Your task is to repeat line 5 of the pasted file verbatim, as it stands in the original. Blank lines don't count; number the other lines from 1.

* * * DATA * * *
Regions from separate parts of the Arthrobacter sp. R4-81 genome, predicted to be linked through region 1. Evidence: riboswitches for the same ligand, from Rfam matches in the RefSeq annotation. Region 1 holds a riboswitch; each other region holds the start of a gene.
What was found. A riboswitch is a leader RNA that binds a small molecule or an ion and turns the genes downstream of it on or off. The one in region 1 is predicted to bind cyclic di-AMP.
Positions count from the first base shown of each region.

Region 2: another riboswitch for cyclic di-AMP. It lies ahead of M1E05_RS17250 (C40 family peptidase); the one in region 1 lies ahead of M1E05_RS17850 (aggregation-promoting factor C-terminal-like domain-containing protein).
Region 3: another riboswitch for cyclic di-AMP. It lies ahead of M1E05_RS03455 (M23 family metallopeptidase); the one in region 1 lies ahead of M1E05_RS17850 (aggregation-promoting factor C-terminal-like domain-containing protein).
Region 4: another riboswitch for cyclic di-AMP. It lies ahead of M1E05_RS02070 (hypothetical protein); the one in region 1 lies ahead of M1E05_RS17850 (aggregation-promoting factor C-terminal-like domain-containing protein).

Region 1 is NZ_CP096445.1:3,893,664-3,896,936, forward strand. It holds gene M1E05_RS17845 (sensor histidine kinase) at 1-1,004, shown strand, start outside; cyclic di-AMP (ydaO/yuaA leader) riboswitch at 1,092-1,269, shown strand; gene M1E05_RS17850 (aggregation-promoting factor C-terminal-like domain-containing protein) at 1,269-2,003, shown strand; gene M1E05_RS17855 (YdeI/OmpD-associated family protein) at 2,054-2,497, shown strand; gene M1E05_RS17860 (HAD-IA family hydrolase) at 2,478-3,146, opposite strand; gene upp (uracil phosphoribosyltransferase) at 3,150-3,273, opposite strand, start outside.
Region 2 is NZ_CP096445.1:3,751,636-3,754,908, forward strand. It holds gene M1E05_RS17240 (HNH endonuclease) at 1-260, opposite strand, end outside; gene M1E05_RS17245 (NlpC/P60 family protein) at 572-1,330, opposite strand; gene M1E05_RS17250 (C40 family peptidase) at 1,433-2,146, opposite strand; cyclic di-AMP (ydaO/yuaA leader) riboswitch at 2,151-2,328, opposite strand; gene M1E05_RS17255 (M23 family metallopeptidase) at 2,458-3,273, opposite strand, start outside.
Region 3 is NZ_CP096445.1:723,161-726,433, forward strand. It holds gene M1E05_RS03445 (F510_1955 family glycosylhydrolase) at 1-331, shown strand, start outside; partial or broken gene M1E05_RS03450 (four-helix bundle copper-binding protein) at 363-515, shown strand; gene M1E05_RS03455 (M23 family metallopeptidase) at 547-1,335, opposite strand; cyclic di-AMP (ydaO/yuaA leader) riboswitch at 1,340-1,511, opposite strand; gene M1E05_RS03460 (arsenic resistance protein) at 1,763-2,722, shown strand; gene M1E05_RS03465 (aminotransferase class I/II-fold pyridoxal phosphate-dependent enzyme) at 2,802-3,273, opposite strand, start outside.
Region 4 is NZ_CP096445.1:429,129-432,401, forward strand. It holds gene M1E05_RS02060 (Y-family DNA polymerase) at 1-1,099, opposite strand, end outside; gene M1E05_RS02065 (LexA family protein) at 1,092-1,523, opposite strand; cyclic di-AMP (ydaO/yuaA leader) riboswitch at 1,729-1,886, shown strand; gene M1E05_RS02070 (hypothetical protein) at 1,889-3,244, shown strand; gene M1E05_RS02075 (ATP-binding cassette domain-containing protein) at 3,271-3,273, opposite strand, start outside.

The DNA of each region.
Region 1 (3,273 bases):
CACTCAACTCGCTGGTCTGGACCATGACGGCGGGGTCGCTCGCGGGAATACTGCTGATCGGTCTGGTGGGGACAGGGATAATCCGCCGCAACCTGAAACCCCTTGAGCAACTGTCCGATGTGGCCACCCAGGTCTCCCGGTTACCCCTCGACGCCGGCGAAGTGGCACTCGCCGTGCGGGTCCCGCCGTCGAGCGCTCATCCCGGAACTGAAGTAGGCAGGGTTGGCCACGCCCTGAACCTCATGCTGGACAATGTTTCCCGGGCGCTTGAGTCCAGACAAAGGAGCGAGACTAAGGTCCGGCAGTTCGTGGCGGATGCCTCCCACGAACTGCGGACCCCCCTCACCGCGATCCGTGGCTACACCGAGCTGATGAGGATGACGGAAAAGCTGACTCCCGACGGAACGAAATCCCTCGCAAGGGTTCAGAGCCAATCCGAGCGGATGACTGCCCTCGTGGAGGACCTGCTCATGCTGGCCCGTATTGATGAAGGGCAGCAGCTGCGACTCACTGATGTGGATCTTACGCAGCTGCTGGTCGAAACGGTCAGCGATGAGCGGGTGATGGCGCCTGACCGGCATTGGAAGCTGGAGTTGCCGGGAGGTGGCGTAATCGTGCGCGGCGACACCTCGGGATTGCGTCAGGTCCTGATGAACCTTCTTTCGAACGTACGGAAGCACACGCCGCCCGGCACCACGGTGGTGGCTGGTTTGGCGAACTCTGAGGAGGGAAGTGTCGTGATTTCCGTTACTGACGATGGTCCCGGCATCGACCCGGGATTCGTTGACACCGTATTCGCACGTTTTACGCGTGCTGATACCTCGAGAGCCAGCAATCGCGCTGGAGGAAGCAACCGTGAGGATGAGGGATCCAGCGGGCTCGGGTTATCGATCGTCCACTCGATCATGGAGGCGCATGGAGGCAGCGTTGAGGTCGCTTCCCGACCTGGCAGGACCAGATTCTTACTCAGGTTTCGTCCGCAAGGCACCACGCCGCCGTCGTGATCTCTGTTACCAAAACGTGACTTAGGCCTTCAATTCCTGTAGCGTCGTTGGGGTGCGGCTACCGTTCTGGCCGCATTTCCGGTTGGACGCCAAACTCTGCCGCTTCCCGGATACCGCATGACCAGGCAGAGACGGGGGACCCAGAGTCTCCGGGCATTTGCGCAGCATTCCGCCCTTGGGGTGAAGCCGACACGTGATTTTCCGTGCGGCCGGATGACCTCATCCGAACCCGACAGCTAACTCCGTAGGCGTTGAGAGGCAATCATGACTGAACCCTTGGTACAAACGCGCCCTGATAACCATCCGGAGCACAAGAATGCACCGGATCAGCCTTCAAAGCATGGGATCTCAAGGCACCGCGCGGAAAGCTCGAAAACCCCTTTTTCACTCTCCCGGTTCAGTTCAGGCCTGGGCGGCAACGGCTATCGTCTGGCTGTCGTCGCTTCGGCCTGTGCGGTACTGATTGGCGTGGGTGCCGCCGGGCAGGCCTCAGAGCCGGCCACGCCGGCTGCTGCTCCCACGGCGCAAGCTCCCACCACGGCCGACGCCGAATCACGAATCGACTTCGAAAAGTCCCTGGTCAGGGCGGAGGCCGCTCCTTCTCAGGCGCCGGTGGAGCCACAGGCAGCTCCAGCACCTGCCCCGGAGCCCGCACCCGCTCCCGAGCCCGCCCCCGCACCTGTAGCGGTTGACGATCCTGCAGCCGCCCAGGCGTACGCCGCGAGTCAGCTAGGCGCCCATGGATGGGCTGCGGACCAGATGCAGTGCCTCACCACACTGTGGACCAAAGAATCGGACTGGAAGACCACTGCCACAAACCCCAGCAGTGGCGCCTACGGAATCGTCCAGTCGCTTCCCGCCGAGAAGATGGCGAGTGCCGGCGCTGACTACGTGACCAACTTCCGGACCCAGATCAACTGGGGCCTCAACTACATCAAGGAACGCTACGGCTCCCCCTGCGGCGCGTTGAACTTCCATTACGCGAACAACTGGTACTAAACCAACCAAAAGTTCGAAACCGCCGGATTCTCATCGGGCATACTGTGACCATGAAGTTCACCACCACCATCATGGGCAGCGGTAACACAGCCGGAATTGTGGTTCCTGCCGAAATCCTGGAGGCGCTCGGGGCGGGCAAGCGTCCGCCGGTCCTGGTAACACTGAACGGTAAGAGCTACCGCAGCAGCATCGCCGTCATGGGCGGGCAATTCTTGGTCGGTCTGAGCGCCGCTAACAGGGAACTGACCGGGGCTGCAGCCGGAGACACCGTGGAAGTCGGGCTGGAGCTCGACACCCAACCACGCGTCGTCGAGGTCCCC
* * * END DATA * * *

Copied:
Region 3: another riboswitch for cyclic di-AMP. It lies ahead of M1E05_RS03455 (M23 family metallopeptidase); the one in region 1 lies ahead of M1E05_RS17850 (aggregation-promoting factor C-terminal-like domain-containing protein).